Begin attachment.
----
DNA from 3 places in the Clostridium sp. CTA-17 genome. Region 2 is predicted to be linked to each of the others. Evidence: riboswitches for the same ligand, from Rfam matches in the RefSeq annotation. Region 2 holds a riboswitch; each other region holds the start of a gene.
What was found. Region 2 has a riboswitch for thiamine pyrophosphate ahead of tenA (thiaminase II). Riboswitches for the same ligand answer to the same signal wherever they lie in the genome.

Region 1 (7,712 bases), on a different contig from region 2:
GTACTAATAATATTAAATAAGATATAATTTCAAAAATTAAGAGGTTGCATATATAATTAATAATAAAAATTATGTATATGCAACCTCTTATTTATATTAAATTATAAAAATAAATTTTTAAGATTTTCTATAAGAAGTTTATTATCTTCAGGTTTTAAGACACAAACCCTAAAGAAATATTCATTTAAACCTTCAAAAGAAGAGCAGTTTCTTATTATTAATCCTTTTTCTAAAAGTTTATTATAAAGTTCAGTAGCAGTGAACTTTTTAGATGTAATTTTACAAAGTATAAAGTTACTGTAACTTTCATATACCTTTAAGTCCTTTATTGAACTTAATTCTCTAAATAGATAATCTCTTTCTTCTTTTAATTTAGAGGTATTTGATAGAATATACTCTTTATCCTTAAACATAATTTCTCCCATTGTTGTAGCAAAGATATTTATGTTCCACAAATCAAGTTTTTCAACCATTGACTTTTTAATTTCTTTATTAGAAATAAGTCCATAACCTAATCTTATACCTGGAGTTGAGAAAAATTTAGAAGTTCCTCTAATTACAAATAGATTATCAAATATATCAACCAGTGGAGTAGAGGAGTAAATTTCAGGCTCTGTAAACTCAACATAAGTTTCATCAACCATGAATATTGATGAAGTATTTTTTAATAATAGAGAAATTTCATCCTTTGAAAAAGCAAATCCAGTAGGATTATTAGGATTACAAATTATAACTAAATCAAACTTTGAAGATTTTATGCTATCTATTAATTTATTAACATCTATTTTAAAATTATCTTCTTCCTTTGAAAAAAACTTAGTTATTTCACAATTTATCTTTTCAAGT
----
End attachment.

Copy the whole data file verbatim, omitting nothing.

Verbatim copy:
DNA from 3 places in the Clostridium sp. CTA-17 genome. Region 2 is predicted to be linked to each of the others. Evidence: riboswitches for the same ligand, from Rfam matches in the RefSeq annotation. Region 2 holds a riboswitch; each other region holds the start of a gene.
What was found. Region 2 has a riboswitch for thiamine pyrophosphate ahead of tenA (thiaminase II). Riboswitches for the same ligand answer to the same signal wherever they lie in the genome.

Region 1 (7,712 bases), on a different contig from region 2:
GTACTAATAATATTAAATAAGATATAATTTCAAAAATTAAGAGGTTGCATATATAATTAATAATAAAAATTATGTATATGCAACCTCTTATTTATATTAAATTATAAAAATAAATTTTTAAGATTTTCTATAAGAAGTTTATTATCTTCAGGTTTTAAGACACAAACCCTAAAGAAATATTCATTTAAACCTTCAAAAGAAGAGCAGTTTCTTATTATTAATCCTTTTTCTAAAAGTTTATTATAAAGTTCAGTAGCAGTGAACTTTTTAGATGTAATTTTACAAAGTATAAAGTTACTGTAACTTTCATATACCTTTAAGTCCTTTATTGAACTTAATTCTCTAAATAGATAATCTCTTTCTTCTTTTAATTTAGAGGTATTTGATAGAATATACTCTTTATCCTTAAACATAATTTCTCCCATTGTTGTAGCAAAGATATTTATGTTCCACAAATCAAGTTTTTCAACCATTGACTTTTTAATTTCTTTATTAGAAATAAGTCCATAACCTAATCTTATACCTGGAGTTGAGAAAAATTTAGAAGTTCCTCTAATTACAAATAGATTATCAAATATATCAACCAGTGGAGTAGAGGAGTAAATTTCAGGCTCTGTAAACTCAACATAAGTTTCATCAACCATGAATATTGATGAAGTATTTTTTAATAATAGAGAAATTTCATCCTTTGAAAAAGCAAATCCAGTAGGATTATTAGGATTACAAATTATAACTAAATCAAACTTTGAAGATTTTATGCTATCTATTAATTTATTAACATCTATTTTAAAATTATCTTCTTCCTTTGAAAAAAACTTAGTTATTTCACAATTTATCTTTTCAAGT